Let the concept of the marketplace, or simply the market, encompass the entire array of institutions and customary modes of interaction through which people engage in exchange in pursuit of their individually chosen goals. Must exchange involve buying, selling, and establishing prices? No. I argue, in partial agreement with a number of authors, that cooperation in science is mediated by a process of exchange that does not possess such features--namely, the practice of citation. It follows that scientific inquiry is characterized by a market (the "scientific market") that is distinct from the market of traditional economics (the "traditional market"). This scientific market is indeed the focal point of the activities of the community of scientists, where they offer the results of their own research and acquire access to the research of others, where they give and receive proper credit.

Economic Modeling

Assumptions and Scenarios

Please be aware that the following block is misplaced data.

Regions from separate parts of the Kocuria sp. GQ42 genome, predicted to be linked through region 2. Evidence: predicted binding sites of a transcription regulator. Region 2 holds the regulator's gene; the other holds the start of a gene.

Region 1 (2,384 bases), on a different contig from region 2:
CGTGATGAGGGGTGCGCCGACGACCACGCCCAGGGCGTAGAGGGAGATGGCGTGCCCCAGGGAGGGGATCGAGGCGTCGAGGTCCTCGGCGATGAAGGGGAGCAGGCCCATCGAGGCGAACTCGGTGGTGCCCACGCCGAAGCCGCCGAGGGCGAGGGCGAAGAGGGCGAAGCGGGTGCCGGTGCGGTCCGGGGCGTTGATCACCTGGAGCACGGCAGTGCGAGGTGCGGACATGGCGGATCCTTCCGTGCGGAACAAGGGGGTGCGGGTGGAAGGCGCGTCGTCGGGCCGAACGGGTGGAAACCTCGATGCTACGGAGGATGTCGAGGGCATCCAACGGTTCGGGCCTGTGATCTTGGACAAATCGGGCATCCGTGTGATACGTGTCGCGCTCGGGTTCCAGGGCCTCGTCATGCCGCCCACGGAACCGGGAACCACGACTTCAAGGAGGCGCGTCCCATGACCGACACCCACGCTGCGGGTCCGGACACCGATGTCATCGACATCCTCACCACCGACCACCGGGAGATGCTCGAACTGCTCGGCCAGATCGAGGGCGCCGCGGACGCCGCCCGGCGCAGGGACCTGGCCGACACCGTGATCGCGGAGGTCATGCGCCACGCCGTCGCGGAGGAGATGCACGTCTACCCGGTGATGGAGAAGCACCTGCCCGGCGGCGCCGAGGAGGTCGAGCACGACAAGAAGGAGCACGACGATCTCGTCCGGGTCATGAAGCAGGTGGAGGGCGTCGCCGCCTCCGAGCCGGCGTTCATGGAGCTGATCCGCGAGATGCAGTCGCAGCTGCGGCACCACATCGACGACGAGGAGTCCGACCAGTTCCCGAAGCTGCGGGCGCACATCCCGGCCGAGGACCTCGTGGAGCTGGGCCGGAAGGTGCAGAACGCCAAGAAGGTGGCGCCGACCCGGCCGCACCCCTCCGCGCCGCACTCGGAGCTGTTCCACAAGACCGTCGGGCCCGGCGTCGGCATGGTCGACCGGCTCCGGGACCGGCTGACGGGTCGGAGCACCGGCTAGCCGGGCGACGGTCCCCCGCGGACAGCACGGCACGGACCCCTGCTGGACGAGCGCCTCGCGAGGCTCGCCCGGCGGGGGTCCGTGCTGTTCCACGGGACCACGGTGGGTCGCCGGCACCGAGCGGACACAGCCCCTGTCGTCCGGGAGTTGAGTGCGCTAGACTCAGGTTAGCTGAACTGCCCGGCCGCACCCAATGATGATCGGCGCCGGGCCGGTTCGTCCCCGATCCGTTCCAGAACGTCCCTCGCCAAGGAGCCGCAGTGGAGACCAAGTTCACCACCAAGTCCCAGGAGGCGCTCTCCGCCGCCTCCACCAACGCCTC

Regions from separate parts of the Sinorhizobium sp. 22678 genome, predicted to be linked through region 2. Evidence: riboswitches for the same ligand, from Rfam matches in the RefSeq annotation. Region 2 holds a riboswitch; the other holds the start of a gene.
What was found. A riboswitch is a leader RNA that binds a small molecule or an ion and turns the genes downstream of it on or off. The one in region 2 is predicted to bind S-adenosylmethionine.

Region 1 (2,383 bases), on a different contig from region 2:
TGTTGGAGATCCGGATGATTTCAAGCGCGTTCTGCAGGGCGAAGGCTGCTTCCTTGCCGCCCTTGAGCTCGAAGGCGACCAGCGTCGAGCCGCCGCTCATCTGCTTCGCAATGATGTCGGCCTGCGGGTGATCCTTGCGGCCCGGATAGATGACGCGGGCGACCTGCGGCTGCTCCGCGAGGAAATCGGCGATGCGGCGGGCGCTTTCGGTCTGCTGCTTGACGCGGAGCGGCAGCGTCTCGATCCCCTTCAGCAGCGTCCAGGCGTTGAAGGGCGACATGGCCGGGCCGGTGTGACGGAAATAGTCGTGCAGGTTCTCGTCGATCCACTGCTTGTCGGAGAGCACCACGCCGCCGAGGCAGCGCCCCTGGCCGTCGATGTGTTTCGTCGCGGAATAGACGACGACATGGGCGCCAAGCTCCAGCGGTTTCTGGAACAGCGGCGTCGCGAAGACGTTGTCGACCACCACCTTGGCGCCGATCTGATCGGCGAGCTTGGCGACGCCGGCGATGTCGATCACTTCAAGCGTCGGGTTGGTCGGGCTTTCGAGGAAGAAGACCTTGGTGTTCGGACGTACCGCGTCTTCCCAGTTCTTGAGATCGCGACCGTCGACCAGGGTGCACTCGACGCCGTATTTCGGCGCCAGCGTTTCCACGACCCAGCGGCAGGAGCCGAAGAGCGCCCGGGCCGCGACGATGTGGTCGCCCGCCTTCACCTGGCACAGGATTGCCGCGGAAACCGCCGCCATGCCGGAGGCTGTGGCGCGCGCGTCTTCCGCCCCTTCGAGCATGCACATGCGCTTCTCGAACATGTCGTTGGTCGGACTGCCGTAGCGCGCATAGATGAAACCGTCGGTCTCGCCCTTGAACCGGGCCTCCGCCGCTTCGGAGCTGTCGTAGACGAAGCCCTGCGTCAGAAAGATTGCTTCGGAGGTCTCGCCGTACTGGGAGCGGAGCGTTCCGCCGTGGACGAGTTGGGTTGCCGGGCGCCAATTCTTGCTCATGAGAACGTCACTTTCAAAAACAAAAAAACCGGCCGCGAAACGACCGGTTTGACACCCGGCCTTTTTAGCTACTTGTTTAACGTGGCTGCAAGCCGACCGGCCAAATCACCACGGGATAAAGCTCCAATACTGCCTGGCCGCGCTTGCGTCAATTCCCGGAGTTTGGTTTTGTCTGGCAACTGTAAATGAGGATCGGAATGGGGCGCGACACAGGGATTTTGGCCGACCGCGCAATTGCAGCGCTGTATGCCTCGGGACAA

In economics, idealized scenarios or models are employed to gain insight into complex systems of interaction (Mises uses the term imaginary constructions [(1949) 1996, 236-37]). These scenarios embody assumptions concerning the goals and preferences of the people acting and the constraints and influences under which they act. A highly idealized scenario may serve as a basis for devising more realistic ones by incorporating additional assumptions. To investigate the benefits of exchange, we might consider the plight of an isolated individual attempting to supply his basic needs self-sufficiently. We might imagine two farmers seeking to maximize their cash incomes through cultivating adjacent plots of land independently and compare that situation with one in which they pool their efforts. We might foresee complications that will arise when additional farmers and plots of land are brought into the cooperative effort, and we might anticipate institutions that might evolve to handle those complications. An economic scenario might be constructed on the premise that individuals seek to maximize their cash incomes in a free market with no governmental constraints other than the enforcement of contracts and the punishment of aggression. This scenario might then be modified by allowing for a wider range of individual goals (status, security, altruism) and imposed constraints (taxes, quotas, regulations, prohibitions).